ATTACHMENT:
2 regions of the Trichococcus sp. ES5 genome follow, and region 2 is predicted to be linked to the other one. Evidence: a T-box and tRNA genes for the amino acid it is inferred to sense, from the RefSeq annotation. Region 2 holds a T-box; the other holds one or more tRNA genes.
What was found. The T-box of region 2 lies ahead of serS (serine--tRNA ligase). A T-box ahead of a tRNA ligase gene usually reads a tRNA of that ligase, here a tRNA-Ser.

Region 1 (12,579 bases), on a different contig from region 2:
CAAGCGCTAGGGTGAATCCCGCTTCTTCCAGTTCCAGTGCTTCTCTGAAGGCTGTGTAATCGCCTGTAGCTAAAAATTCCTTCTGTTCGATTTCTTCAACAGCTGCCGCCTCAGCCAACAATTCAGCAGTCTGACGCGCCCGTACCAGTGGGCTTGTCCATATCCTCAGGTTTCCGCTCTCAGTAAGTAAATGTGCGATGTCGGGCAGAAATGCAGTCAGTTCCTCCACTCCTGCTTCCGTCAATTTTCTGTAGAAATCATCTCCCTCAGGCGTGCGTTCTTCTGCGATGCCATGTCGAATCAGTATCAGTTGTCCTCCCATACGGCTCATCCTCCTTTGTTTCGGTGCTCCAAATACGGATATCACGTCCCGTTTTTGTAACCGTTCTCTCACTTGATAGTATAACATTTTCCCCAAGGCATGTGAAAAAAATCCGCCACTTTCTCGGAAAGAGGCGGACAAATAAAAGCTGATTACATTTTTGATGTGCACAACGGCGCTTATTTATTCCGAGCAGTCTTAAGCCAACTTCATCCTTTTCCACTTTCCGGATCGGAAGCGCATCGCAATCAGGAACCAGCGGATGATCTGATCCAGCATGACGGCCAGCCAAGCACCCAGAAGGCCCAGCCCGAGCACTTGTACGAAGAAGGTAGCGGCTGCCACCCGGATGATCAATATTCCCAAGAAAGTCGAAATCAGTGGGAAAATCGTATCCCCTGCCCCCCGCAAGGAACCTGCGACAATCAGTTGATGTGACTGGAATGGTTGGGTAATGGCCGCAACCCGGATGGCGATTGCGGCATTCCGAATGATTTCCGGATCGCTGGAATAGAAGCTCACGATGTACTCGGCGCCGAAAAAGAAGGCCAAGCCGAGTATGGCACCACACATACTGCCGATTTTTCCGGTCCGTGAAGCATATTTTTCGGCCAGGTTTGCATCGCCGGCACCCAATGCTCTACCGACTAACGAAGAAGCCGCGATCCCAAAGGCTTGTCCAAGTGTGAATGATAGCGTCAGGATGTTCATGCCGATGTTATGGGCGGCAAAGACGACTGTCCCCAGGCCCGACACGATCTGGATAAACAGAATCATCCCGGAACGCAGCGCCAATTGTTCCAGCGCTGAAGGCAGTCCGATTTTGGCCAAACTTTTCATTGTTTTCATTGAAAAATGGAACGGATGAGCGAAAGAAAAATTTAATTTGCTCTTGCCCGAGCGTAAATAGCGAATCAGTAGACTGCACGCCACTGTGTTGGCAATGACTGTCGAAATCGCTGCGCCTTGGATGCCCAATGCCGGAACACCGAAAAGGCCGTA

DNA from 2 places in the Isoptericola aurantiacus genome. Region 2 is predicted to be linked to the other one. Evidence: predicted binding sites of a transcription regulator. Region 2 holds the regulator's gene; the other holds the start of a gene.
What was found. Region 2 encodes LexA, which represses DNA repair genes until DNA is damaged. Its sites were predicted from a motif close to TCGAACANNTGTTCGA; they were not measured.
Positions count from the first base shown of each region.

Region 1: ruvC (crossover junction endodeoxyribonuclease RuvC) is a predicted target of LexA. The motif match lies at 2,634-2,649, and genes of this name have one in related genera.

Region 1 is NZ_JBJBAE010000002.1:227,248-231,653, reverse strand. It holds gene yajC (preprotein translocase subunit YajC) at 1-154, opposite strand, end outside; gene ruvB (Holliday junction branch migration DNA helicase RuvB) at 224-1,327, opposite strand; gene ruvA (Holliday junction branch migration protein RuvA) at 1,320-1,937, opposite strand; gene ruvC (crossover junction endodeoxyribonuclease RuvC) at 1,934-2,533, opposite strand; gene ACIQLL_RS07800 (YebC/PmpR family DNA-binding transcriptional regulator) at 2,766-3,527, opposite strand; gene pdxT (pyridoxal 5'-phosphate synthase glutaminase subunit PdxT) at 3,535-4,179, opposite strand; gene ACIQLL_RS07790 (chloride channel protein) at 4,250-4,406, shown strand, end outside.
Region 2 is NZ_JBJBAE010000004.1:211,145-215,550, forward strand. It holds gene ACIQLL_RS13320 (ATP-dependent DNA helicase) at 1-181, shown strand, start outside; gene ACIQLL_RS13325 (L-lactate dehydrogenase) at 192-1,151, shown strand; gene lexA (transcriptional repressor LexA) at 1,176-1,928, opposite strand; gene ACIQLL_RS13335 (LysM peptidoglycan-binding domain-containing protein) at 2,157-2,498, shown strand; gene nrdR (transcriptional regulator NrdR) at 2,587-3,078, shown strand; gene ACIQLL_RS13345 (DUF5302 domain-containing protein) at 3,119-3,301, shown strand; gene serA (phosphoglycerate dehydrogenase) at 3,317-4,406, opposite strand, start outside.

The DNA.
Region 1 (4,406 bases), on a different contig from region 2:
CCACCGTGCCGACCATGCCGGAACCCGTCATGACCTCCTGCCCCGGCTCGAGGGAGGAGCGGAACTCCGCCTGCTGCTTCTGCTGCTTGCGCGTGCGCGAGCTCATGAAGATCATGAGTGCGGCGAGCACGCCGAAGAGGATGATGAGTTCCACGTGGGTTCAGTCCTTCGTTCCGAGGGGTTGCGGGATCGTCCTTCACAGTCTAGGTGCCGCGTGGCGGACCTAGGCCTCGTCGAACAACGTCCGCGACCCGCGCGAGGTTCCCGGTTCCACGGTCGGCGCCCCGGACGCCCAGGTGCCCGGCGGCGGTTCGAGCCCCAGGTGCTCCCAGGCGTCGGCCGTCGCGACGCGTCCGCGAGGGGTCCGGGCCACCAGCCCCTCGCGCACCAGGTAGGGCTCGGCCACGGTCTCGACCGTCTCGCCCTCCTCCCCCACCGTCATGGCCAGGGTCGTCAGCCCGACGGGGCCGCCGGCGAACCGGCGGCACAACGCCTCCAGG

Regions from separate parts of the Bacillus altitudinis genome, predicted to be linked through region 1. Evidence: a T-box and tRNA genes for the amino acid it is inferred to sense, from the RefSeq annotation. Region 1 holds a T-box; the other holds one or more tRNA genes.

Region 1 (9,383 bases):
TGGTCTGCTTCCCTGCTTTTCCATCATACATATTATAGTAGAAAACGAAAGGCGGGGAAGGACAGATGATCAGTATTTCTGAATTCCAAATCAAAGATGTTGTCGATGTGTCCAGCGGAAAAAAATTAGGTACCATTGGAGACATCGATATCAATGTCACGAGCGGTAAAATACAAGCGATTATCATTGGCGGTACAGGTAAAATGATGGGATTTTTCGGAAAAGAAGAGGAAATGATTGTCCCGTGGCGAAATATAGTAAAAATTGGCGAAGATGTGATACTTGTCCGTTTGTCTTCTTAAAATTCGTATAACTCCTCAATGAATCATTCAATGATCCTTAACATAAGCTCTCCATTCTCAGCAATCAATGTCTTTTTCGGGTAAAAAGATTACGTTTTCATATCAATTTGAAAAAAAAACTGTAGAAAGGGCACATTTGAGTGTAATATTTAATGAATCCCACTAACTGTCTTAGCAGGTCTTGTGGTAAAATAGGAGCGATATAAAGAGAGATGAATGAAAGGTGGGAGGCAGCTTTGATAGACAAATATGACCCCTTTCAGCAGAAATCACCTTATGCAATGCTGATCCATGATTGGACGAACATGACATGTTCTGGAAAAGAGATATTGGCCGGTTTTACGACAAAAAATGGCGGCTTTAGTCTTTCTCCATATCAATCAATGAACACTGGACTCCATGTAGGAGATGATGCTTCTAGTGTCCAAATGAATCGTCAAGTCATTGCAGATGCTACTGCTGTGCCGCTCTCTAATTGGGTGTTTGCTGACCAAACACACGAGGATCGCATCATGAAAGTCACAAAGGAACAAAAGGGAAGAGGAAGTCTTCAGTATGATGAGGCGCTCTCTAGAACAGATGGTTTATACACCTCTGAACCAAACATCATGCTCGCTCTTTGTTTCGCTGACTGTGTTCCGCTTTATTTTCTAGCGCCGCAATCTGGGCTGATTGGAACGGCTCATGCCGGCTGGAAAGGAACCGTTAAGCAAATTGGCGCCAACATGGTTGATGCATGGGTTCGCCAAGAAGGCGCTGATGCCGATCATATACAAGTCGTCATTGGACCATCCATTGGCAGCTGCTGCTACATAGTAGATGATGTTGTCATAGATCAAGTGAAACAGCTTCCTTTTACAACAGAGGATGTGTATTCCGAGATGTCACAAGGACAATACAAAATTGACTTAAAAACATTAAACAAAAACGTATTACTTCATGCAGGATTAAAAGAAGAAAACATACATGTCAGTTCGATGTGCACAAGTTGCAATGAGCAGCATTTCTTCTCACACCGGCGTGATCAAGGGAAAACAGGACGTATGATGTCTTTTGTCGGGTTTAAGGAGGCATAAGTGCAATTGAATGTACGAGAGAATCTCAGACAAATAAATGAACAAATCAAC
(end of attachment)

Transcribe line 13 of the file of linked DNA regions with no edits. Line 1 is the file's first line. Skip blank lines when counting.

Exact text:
CCACCGTGCCGACCATGCCGGAACCCGTCATGACCTCCTGCCCCGGCTCGAGGGAGGAGCGGAACTCCGCCTGCTGCTTCTGCTGCTTGCGCGTGCGCGAGCTCATGAAGATCATGAGTGCGGCGAGCACGCCGAAGAGGATGATGAGTTCCACGTGGGTTCAGTCCTTCGTTCCGAGGGGTTGCGGGATCGTCCTTCACAGTCTAGGTGCCGCGTGGCGGACCTAGGCCTCGTCGAACAACGTCCGCGACCCGCGCGAGGTTCCCGGTTCCACGGTCGGCGCCCCGGACGCCCAGGTGCCCGGCGGCGGTTCGAGCCCCAGGTGCTCCCAGGCGTCGGCCGTCGCGACGCGTCCGCGAGGGGTCCGGGCCACCAGCCCCTCGCGCACCAGGTAGGGCTCGGCCACGGTCTCGACCGTCTCGCCCTCCTCCCCCACCGTCATGGCCAGGGTCGTCAGCCCGACGGGGCCGCCGGCGAACCGGCGGCACAACGCCTCCAGG